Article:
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A yield curve inversion could prompt banks to cut bank on lending, throwing the economy into a recession
Market analysts and fund managers fear "fundamental economic deterioration" could be headed for the U.S. in 2019 and the stock market could suffer.
The 10-year Treasury note yield fell below the 3% level Monday, a worrisome development in the eyes of analysts in Wall Street who say all isn’t right with the U.S. economy.
Parts of the U.S. bond market are seeing short-dated yields push above their long-dated peers, a “warning sign” for the stock market as Wall Street’s economic expectations for 2019 deteriorate. Jones and others are worried that if this gap continues to narrow, more losses will follow for the S&P 500 (SPX) which has already been retreating from its October highs. “History suggests that once the Treasury yield curve becomes very flat or starts to invert, the stock market tends to struggle over the following couple of years, as the economy eventually starts to weaken,” said Jones.
A popular measure of the yield curve's slope extended its flattening trend Tuesday, nearing an inversion as traders snapped up long-dated bonds. The bond-market rally helped to compress the yield spread between the 2-year note and the 10-year note to around 10 basis points, its flattest since 2007. Bond prices move in the opposite direction of yields. Investors are on the watch for when the short-dated rate rises above its longer-dated counterparts, or inverts. A so-called yield-curve inversion has been a strong predictor of recessions. Another spread between the 3-year note and the 5-year note had already inverted Monday.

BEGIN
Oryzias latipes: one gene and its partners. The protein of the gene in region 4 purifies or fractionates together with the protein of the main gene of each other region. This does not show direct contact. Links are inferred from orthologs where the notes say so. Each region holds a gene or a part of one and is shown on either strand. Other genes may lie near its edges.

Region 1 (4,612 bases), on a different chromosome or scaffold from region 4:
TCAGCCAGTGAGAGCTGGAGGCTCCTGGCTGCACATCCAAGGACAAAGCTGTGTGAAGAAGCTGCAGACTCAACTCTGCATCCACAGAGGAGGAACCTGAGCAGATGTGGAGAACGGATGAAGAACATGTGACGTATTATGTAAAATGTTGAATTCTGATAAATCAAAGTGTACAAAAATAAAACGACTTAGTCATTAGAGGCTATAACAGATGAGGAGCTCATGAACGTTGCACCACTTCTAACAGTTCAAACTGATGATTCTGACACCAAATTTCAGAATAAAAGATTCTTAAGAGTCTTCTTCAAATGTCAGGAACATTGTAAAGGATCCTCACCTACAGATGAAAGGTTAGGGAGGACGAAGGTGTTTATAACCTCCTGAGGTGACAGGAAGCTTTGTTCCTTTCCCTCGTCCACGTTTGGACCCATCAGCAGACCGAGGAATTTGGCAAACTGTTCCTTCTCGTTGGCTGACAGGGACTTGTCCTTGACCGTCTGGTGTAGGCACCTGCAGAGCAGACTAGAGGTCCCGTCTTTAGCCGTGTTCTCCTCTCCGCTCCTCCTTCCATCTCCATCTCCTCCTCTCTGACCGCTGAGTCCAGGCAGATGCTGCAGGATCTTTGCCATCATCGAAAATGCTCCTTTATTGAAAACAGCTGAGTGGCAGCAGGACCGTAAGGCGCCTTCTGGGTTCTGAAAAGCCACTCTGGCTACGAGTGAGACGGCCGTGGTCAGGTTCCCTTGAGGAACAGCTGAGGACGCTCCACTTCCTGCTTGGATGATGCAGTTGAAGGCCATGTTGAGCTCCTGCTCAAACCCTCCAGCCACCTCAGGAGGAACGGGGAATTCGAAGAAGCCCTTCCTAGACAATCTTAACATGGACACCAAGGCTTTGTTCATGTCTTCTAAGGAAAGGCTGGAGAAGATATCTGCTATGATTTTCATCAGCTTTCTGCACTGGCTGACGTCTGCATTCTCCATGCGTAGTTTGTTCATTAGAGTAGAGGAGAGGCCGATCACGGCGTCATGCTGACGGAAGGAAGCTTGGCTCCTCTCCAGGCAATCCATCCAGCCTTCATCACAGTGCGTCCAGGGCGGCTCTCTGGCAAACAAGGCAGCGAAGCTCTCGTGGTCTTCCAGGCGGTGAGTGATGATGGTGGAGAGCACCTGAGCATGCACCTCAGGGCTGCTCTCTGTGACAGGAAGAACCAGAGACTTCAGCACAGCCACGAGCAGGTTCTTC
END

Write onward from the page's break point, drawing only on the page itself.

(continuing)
Fears that U.S. growth will eventually buckle to global growth headwinds have pushed the yield curve to its flattest levels since 2007
The bond market is beginning to sound the alarm of a recession, with an inversion in U.S. Treasury yields occurring on Monday for the first time since 2007. The yield on the 5-year Treasury note fell below the yield on the 3-year note, meaning that investors were being paid more to hold U.S. government debt maturing in three years than comparable bonds maturing in five years. It’s not the major curve inversion that investors watch for — the 2-year note holding a higher yield than the 10-year note, which has preceded every U.S. recession since World War II — but it portends that the market is headed in that direction, analysts told Yahoo Finance.
The dreaded inversion of the yield curve is nigh, but in an oft-ignored section of its slope. “Maybe this is what the Fed fears most,” said David Rosenberg, chief economist for Gluskin Sheff, in a note. If triggered, an inverted curve would set off fears that the U.S.’s second-longest expansion since World War II may buckle under the pressure of the Federal Reserve’s steady but relentless rate hikes.
The U.S. Treasury yield curve steepened Wednesday as bond traders see fewer hikes in the cards after Federal Reserve Chairman Jerome Powell suggested the central bank’s benchmark interest rate may be near to where monetary policy no longer stimulates growth. Investors interpreted his speech in front of the Economic Club of New York as modestly dovish after Powell said the central bank was close to the bottom range of estimates for the neutral rate, which was viewed as U-turn from his previous remarks saying that the central bank was far away from the neutral level. “The door has been clearly pushed open for flexibility around the quarterly hiking cycle pausing (terminating?) sooner than previously expected,” wrote Ian Lyngen, head of U.S. interest-rates strategy at BMO Capital Markets.
As the U.S. Treasury yield curve gets flatter, many see a recession starting to appear. The question seems to be when rather than if it will happen.